Olakunle Olafioye and Agatha Emeadi
The early onset of rains in Nigeria this year did not come with the much-anticipated respite. After almost three months of excruciating heat following the cessation of rains in the preceding year, the arrival of rains as early as in the first month of the year, was expected to usher in more friendly atmospheric conditions. This has, however, not been the case as many Nigerians seek covers from harsh weather conditions.
Environmentalists have often blamed hot weathers on greenhouse gases which are believed to trap more heat in the earth’s atmosphere, causing average temperature to rise all over the world. Temperatures have risen during the last 30 years, and 2001 to 2010 was the warmest decade ever recorded. As the earth warms up, heat waves become more common in many places, including Nigeria, forcing the people to anxiously wait for early onset of rains.
But the early onset of rains this year appears not to have produced the desired result. And Meteorological experts in the country insist the situation might continue until the soil absorbs enough rainwater. The President, Nigeria Meteorological Society (NMetS), Prof. Clement Akoshile, while reacting to the development explained that more or less moisture in the atmosphere would affect the temperature which would determine whether it would be cool or hot.
“Hot air constantly takes its energy from the earth’s surface and is cooling it. If there is more evaporation, the temperature will drop. If there is less evaporation, the temperature will rise
Akoshile explained further that if the hot cloud cover was not allowing the air to move freely on its own, the weather would continue to be hot.
“Once the earth’s surface becomes dry, it will be difficult for more evaporation to take place. As a result of this, whatever heat that is coming will be heating the surface and end in the air.
“If the moisture were to be retained on the surface of the earth for a long time, then the weather will be cool,’’ he explained.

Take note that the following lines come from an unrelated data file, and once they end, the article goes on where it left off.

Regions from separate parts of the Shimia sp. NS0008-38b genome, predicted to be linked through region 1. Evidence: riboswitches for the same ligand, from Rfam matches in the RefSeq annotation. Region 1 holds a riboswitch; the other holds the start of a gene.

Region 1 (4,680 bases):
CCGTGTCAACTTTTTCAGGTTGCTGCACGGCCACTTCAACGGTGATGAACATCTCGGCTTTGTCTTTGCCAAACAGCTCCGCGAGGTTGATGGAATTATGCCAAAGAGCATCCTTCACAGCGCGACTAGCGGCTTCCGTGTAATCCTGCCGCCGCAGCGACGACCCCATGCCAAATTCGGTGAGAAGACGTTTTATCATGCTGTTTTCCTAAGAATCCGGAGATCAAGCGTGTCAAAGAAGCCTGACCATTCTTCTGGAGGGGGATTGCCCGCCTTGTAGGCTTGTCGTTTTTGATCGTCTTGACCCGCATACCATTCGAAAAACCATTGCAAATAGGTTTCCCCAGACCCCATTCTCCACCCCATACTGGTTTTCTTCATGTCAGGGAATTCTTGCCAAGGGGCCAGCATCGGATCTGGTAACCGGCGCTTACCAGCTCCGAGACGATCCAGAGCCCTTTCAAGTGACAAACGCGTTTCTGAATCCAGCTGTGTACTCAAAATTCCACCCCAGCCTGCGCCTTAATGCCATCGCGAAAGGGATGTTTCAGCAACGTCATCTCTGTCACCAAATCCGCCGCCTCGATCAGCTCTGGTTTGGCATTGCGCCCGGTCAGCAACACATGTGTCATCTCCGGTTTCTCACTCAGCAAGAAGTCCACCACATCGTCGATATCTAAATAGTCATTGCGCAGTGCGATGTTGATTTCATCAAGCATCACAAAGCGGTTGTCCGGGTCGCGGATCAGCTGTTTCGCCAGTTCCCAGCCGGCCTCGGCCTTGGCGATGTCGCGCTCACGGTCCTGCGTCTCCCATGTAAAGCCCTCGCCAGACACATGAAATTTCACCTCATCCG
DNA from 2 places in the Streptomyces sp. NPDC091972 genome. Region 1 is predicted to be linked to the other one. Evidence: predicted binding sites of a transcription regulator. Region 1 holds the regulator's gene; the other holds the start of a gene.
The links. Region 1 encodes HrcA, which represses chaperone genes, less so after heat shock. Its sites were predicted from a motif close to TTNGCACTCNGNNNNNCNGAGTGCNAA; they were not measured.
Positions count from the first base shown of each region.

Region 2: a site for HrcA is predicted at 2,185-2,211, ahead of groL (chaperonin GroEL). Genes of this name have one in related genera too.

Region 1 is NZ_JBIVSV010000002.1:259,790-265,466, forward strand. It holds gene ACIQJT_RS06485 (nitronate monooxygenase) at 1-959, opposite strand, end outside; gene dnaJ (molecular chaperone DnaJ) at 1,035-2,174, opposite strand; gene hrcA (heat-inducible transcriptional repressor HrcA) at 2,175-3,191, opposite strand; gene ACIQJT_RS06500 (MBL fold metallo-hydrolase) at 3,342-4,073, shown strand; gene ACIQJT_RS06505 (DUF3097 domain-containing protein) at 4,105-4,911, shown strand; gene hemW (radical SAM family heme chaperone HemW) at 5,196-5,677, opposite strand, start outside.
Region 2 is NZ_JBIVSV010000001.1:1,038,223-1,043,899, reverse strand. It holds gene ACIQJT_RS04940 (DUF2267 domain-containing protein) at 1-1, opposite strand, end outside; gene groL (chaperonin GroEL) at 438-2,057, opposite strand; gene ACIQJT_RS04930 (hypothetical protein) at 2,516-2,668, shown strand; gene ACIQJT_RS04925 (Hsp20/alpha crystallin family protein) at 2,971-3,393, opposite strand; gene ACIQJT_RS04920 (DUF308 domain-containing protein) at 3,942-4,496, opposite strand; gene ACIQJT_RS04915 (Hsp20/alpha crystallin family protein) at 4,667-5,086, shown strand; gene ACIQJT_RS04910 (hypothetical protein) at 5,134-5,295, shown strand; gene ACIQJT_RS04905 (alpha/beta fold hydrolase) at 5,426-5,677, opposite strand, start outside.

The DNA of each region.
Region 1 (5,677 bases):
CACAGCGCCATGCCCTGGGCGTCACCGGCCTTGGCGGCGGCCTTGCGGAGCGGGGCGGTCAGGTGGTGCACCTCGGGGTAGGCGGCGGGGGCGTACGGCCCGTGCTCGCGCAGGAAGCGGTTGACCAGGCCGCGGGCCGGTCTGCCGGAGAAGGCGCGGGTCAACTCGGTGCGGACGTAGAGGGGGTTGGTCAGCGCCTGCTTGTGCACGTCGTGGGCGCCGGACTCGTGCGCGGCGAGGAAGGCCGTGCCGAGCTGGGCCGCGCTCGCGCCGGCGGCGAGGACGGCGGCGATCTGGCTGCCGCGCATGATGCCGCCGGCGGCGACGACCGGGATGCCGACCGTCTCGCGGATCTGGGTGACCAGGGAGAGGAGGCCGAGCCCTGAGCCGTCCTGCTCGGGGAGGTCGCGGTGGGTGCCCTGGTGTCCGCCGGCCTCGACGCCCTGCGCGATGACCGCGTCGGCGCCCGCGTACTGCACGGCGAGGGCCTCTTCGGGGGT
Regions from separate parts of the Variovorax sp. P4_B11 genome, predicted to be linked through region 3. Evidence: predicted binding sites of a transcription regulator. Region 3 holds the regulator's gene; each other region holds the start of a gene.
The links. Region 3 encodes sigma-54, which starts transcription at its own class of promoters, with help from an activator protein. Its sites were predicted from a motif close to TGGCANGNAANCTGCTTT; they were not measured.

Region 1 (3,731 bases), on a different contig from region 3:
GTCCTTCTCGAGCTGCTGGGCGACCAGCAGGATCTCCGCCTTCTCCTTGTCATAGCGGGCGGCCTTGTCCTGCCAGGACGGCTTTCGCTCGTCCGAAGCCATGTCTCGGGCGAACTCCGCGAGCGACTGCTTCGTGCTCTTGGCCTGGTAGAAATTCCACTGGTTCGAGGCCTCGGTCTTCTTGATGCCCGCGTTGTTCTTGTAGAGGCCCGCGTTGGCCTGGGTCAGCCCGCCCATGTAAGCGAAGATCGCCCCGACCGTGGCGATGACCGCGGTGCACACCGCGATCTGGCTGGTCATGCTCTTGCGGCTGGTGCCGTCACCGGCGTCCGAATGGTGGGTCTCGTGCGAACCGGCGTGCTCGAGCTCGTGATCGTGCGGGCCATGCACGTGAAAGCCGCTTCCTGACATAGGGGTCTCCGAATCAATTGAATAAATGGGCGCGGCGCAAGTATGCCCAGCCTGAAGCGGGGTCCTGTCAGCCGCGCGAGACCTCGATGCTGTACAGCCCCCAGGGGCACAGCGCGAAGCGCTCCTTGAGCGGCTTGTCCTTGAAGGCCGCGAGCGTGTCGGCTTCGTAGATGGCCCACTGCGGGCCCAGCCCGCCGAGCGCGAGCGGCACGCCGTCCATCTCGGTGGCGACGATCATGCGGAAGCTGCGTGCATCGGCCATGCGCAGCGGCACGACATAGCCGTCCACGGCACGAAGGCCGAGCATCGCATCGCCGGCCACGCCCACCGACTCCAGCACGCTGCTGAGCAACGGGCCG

The NIMetS boss noted that since there were limited amounts of rain at the moment, after the earth has sucked the rain, the surface, after a little while, becomes dry.
He said that the radiation coming from the sun would then heat up the earth’s surface again, causing heat everywhere as the weather becomes hot.
Indeed, the meteorological outlook in Nigeria for the year has been anything but exciting. The anxiety over the high temperature is understandably inimical to man’s survival in several ways. The Nigeria Meteorological Agency (NiMet), while releasing its 2019 Seasonal Rainfall Prediction (SRP) had advised farmers to delay planting in order to avoid having to re-plant their crops.
The Director General of the agency, Professor Sani Abubakar Mashi, while releasing the 2019 SRP, had pointed out that “climate smart agriculture should be the watch word” for Nigerian farmers.
“As the year 2019 is anticipated to be an El Nino year, rainfall deficit with varying magnitude is expected for most part of the country, especially northward. This is expected to have an impact on the timing of the onset and cessation of the growing season. A shorter length of season is expected with below normal rainfall amounts. However, climate smart agriculture should be the watch word” he said.
The NiMet DG said the prediction showed that “the predicted 2019 onset of the growing season is likely to be delayed in most parts of the country. The earliest onset date is predicted to be from March 7, around the coastal region of the South-south. The onset dates are expected to change as we move northwards with areas around Maiduguri, Sokoto, Katsina, Dutse, Potiskum, Kano and Nguru predicted to have onset from June 16.